Higher levels of likeability on social media do not lead to higher levels of purchase consideration.
That is the finding of new research by Twitter and digital agency Isobar, and it is just one indication that marketers’ priorities could be in the wrong places when it comes to social media strategy. Evidence also shows that marketers should be devoting resources to understanding the demographics of followers, integrating objectives with the rest of the business and using alternative social networks beyond Facebook and Twitter.
Advertising spending on social media grew 73% to £396m in the first half of 2014, according to the Internet Advertising Bureau (IAB) and PwC. It is a growing channel for influencing how a consumer interacts, considers and buys products and services, yet many marketers will be shocked to learn their finely tuned copy and irreverent brand voice have little impact on purchase intent.
Twitter’s study looks at an online panel of 4,511 users who were shown pages of a fictional fashion brand and asked to rate them, in order to explore likelihood to buy and brand perception. Groups were shown variations of those pages to identify the effects of different visual elements, including followers, tone of voice and how many accounts the brand followed. Some changes increase likeability while also decreasing consideration of the brand.
Chase likes or sales, not both
A common failing of social strategies is that brands do not realise they should only be seeking to increase one or the other, says Matthew Taylor, UK research manager at Twitter.
“You are either trying to drive a really strong brand message for long-term relationship building, which is on the likeability side, or on the other side the commercial product performance message of a direct response campaign,” he says.
As a brand follows more accounts, purchase consideration drops. The highest consideration level – 15% – occurs when a brand is following around 1,000 other Twitter users, but above this number it falls, reaching 8% when a brand follows around 12,000 people.
“Social used to be something you did as an add-on. Things have changed massively”
Michelle Stoodley, Benefit
The number of people following a brand has little impact on measures of consumer interest, trust, propensity to buy or propensity to recommend until it reaches high levels – the account set up to represent this in the study had around 600,000 followers. If a brand has very high follower numbers (in the millions) it has a significant impact on how much people trust the brand and whether they would buy a product or service from it, with 30% of people strongly agreeing they would like to buy a product or service from such a brand.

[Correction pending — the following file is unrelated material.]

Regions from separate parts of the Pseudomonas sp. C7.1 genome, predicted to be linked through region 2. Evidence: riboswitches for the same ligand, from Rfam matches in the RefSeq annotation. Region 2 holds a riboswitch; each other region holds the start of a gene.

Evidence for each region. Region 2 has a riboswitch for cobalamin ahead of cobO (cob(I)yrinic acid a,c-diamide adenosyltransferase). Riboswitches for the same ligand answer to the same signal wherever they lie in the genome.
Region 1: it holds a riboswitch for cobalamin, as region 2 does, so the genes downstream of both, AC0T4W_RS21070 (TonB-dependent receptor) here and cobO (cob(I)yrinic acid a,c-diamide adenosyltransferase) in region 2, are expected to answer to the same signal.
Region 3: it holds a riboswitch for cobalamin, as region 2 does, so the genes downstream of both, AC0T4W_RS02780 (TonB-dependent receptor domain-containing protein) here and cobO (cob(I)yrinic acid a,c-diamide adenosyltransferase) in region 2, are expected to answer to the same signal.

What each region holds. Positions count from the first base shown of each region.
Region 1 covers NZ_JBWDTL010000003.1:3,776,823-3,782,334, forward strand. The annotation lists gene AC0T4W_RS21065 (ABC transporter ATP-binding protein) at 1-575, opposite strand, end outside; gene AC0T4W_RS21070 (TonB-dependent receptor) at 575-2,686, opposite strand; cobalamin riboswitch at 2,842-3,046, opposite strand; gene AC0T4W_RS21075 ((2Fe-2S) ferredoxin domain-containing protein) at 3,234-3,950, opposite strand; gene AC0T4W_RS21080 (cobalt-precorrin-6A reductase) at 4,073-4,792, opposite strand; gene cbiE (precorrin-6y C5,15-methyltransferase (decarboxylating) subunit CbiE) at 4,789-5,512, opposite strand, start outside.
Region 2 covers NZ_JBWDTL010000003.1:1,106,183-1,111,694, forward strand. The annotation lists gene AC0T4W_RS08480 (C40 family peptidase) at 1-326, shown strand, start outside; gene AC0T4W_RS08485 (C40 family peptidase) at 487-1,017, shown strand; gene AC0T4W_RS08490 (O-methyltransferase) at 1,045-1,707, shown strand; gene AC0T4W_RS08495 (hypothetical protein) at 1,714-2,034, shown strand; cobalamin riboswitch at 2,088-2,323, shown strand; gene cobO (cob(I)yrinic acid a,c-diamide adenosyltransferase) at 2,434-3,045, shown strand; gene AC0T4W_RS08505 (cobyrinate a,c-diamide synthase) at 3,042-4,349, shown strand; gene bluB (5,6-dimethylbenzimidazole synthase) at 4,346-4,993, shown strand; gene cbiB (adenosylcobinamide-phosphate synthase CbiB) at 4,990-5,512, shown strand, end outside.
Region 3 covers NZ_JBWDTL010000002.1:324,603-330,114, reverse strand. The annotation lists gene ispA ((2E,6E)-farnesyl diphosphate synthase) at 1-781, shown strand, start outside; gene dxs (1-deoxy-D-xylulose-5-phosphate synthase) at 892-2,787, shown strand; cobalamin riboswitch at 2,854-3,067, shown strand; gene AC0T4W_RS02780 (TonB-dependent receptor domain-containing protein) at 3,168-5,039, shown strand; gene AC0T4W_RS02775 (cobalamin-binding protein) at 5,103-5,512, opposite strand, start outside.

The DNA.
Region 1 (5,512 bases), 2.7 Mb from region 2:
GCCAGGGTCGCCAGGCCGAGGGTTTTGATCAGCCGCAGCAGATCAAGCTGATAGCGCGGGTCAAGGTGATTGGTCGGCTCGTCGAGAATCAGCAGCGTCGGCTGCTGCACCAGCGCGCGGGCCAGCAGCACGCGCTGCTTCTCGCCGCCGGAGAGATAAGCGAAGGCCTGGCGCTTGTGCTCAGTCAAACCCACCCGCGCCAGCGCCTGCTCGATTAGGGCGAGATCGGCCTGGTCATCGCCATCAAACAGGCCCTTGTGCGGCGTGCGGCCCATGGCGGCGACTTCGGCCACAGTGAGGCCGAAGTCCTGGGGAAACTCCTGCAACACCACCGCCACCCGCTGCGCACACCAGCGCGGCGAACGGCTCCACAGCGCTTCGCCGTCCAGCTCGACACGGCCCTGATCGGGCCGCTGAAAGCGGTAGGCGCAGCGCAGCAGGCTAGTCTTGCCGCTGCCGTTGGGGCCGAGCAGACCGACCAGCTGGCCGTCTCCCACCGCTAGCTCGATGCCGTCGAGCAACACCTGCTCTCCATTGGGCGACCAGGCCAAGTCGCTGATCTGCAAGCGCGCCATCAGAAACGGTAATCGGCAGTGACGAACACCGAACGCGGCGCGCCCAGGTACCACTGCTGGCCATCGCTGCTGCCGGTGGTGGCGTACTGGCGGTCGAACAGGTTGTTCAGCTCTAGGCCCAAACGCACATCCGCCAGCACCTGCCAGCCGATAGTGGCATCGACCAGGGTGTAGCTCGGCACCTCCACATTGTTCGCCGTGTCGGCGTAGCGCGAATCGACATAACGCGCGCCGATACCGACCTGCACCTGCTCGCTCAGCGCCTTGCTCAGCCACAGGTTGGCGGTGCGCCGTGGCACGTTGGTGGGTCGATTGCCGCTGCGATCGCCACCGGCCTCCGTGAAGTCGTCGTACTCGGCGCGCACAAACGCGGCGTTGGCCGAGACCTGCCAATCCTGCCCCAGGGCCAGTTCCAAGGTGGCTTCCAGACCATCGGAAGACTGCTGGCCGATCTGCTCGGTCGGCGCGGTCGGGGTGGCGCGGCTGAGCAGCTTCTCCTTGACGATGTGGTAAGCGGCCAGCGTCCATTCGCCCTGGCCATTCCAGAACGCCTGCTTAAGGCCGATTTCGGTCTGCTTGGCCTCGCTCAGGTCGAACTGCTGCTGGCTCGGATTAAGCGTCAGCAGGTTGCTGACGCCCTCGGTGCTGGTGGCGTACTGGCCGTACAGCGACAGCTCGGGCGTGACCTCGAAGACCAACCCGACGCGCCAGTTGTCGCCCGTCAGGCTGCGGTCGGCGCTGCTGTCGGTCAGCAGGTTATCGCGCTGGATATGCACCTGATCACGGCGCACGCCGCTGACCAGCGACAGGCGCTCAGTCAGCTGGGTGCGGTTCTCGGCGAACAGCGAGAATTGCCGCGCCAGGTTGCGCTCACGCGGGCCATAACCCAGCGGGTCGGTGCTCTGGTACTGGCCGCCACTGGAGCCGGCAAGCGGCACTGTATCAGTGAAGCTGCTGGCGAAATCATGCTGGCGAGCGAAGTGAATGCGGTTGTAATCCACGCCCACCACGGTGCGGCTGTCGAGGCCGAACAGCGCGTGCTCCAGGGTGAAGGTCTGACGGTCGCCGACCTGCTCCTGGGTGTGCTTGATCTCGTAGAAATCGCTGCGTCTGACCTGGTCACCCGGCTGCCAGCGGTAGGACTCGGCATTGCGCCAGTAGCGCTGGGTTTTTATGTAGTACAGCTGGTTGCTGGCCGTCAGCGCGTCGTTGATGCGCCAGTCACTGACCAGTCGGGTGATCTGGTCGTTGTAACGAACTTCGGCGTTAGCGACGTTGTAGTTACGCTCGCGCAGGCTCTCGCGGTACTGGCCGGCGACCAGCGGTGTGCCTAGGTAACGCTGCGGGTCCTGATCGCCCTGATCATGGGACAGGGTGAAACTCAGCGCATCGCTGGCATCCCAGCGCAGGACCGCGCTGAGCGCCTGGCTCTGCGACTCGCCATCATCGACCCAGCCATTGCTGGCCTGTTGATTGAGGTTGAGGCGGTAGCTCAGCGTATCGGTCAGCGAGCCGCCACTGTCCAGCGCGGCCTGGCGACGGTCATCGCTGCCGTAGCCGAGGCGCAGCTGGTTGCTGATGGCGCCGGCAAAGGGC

The demographics and confidence levels of a brand’s followers are also indicators of how likely they are to buy. James Caig, head of strategy at Isobar, says: “Not all likes and followers are born equal. Knowing more about why someone has followed you will become critical in helping a brand generate value from that follow or like.”
The age group most likely to score social media content highly on the consideration scale is 25-34 year-olds, while the study shows that older people are more likely to score any piece of stimulus higher on the likeability scale compared to the consideration scale. This may be driven by the differences in people’s confidence in using the internet across the age groups (see chart above).
The data shows that older people are more likely to score themselves closer to the novice end of internet confidence. Those who are most comfortable with the internet are most likely to trust, recommend, be interested in or be willing to buy a product or service. Twitter’s report concludes that the more confident the consumer, the more likely they are to have a commercial mindset.
This will also affect brands looking at social commerce tools, such as trials for Facebook’s ‘buy now’ button and Twitter’s ‘shop now’ option. Likewise, Jamie Oliver’s Food Tube channel on Google-owned YouTube will soon feature an option to buy the products featured in the celebrity chef’s ‘how to’ posts.
Lisa Tookey, commercial director at Jamie Oliver (see viewpoint below), says: “For us the exciting thing is how you push people from social media to content and then on to purchase. It’s making sure we are in right at the beginning of what will be the future of how people consume content and shop for food.”